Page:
by Samir Salifou
The notion that equality of opportunity undergirds political and economic success lies at the core of American meritocracy. Hard work and determination, as opposed to family background, should allow individuals to ascend the socioeconomic ladder.
In 1965, when discussing race-based affirmative action, then-President Lyndon Johnson recognized this issue, sayingthe United States had an obligation to do more than undo inequitable laws. “You do not take a person who, for years, has been hobbled by chains and liberate him, bring him up to the starting line of a race and then say you are free to compete with all the others, and still just believe that you have been completely fair,” Johnson said.
Title VII of the Civil Rights Act of 1964 already bans sex-based discrimination, and the 19th Amendment gave women the right to vote, but those changes did not address structural concerns. In 2009, President Barack Obama signed into law the Lilly Ledbetter FairPay Act. The law restored preexisting law, which helped guarantee that individuals subject to pay discrimination have up to 180 days from their last discriminatory paycheck to file a civil suit against their former employer. But this bill failed to address underlying structural issues.
American socioeconomic structures have caused a gender-based pay gap where women earn, on average, 77 percent of what their male counterparts earn. President Obama asserted this during his 2014 State of the Union Address. He called on Congress to pass legislation that would address the issue. “Women deserve equal pay for equal work,” Obama said. However, regression analysis shows that most of this gap comes from non-discriminatory issues.
Gender-based pay disparities have a real economic impact as well. The International Monetary Fund reports that, if the female labor force participation rate was equal to male labor force participation, there would be a five percent increase in the annual U.S. GDP.
Women are the primary providers of unpaid economic activity, such as childcare and elderly care. Alone, these explain 69 percent of the career breaks women take. Yet, women are not compensated for this. Instead, the job market penalizes them for stepping away. Public policy should account for this market failure.
Research have found that being a married woman with children, women’s career and education choices, and the number of hours worked at “regular” jobs outside of the home account for much of the pay gap.
A “Fair Pay and Economic Opportunity Bill” would support child and elderly care, restructure maternity and paternity leave, and provide incentives for women to enter science, technology, engineering, and mathematics, or STEM, disciplines.
The bill would restructure federal maternity and paternity leave policy, which will create an incentive for both parents to take equal parental time off.Sweden, for example, has a 60-day “use it or lose it” leave period – with 100 percent paid time off – for each parent following a child’s birth. This incentivizes men to take as much parental leave as women. Experts mainly attributeSweden’s significantly lower 6 percent income gap to this policy.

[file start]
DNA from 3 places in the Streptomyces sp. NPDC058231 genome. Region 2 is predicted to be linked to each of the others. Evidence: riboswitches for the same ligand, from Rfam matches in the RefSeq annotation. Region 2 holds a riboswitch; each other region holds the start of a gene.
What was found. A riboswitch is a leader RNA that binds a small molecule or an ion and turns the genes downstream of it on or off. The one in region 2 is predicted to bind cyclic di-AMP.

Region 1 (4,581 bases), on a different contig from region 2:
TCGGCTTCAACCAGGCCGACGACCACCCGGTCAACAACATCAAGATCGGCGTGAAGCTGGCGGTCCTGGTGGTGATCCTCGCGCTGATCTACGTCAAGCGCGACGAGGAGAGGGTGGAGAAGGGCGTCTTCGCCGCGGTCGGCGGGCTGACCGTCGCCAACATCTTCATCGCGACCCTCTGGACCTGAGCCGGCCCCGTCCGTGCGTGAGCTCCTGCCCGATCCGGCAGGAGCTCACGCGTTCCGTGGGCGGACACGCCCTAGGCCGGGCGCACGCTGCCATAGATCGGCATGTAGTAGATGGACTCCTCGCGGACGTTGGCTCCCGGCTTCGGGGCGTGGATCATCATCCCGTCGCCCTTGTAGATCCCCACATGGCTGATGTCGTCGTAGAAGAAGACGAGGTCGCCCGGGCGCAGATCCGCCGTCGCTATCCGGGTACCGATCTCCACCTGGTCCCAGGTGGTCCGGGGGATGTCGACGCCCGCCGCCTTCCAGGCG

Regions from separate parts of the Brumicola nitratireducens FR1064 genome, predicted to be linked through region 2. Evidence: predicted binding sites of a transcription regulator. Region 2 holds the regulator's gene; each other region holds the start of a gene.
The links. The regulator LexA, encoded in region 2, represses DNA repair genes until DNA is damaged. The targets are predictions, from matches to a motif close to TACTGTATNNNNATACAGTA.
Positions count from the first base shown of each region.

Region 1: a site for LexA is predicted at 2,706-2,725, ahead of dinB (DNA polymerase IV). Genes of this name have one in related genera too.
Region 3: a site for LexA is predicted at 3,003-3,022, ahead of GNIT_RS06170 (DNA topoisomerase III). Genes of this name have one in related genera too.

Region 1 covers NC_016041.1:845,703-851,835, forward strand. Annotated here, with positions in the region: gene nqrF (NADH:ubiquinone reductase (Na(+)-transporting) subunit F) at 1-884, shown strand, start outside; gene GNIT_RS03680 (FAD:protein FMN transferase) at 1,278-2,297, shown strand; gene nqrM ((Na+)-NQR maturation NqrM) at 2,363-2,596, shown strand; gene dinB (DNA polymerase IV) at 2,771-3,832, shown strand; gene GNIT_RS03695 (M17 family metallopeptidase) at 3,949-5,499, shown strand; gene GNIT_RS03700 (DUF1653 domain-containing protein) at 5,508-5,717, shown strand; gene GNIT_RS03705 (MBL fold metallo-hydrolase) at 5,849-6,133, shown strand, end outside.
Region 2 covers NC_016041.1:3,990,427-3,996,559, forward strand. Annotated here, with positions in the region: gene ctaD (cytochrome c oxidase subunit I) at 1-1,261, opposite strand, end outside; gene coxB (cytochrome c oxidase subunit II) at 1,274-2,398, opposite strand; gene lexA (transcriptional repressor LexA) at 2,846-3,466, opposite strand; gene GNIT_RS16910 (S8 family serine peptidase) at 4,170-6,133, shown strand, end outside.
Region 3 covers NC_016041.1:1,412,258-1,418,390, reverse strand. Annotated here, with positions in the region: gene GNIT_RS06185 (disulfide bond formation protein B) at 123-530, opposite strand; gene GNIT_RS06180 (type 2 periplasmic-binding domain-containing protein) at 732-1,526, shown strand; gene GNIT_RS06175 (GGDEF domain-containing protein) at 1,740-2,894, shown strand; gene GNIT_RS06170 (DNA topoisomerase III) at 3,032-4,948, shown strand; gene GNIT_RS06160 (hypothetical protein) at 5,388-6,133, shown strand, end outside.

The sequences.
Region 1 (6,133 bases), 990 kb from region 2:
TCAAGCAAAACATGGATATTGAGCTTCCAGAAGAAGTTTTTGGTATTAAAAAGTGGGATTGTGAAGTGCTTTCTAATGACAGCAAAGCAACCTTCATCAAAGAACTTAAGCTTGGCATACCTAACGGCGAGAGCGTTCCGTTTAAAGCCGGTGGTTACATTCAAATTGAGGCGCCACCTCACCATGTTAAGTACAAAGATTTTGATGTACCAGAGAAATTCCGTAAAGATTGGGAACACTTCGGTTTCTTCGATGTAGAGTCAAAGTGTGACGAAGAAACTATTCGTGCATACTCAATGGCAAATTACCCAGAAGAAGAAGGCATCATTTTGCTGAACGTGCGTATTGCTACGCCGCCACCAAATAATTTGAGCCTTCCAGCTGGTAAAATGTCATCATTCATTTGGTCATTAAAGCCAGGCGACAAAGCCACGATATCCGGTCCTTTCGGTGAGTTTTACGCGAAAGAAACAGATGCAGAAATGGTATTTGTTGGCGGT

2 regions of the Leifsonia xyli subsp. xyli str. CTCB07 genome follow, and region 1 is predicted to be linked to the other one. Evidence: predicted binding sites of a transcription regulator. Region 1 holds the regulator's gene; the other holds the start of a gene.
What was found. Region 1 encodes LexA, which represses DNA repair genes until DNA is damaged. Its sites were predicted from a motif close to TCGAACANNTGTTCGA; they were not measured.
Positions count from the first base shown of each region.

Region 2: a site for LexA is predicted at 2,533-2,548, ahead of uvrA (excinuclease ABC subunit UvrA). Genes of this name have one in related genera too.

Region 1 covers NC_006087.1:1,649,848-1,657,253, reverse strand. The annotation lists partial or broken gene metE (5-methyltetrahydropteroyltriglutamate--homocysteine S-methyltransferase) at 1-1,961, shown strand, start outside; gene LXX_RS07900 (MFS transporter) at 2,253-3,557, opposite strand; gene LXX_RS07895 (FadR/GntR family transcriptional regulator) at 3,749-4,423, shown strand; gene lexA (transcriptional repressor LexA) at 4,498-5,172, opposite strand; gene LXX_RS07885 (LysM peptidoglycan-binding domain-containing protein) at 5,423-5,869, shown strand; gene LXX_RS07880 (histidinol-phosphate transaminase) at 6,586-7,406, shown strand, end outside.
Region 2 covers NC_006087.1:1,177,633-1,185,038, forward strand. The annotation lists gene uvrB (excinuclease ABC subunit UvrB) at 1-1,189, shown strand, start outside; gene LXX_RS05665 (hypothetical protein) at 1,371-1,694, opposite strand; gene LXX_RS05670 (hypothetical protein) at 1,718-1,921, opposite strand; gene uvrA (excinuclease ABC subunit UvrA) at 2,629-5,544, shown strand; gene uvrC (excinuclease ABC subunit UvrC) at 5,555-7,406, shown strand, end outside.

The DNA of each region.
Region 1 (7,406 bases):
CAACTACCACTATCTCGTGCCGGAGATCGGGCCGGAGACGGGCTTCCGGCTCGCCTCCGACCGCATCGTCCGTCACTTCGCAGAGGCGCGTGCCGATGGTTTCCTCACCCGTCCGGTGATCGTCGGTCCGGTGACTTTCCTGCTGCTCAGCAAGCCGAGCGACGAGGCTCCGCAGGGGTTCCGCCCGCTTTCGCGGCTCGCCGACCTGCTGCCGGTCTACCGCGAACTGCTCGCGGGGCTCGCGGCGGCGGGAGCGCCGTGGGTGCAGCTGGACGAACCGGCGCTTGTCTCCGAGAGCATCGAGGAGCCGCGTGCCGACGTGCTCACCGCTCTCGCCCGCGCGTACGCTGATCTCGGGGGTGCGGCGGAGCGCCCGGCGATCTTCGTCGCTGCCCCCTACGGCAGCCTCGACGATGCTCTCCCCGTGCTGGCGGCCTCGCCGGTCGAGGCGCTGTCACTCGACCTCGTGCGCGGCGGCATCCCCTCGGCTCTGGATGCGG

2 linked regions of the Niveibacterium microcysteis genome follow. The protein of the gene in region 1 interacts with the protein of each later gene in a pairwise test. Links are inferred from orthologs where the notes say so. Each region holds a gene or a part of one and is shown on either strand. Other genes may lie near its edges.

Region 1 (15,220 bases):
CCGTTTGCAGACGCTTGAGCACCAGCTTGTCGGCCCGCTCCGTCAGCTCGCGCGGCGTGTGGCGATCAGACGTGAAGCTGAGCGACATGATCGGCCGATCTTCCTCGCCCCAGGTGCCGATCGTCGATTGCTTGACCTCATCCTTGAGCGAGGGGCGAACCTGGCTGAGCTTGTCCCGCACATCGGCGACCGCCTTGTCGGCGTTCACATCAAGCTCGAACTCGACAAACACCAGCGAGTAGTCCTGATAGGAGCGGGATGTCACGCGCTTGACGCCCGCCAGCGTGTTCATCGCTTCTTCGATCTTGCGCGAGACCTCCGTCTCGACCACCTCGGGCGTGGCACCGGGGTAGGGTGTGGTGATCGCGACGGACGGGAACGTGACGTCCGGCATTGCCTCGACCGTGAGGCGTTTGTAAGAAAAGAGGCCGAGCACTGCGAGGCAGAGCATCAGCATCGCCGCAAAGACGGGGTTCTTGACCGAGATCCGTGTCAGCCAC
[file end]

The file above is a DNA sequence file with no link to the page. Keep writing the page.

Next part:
Incentives for STEM education will help reduce the discrepancy between high-paying educational majors and lower-paying majors. Incentives should include tax credits for women that declare a STEM major. This should include funding for STEM camps in public high schools for young girls.
Now that the 2014 elections have finished, Congress should address this issue. Business interests may frame this bill as burdensome new regulation. The U.S. Chamber of Commerce, Americans for Prosperity, the Heritage Foundation, and Tea Party law markers, among others, may fight these changes. However, the White House, Congressional Democrats and various Catholic organizations will likely support such measures. In order to overcome these potential roadblocks to passage, supporters must frame this bill as an economic development plan. Doing so will create urgency and further open the policy window.
While pay equality mandates could, in theory, cut more directly to the heart of this issue, litigation would increase cost and cause uncertainty in the labor market. It would also put a focus on discrimination and does not address the structural causes of sex-based pay inequality.
A Presidential executive order could create one-to-one pay equality for federal employees and their private contractors. This would avoid going through Congress and mitigate litigation concerns stated above, but it only requires one subset of private industry to comply with new standards. In fact, such a change may have a negative long-run wage equality outcome by discouraging women from pursuing more competitive educational degrees.
A “Fair Pay and Economic Opportunity Bill” can help remedy the structural difficulties that American women have in gaining pay equity. The bill would encourage more female students to enter into higher-paying fields while in college, and the economy could reap the long-term benefits of women taking fewer career breaks.
Revising structural pay inequality will help reaffirm America’s legendary meritocracy, which has made her the land of opportunity.
This post reflects the views of the author and does not reflect those of the Virginia Policy Review and The Third Rail.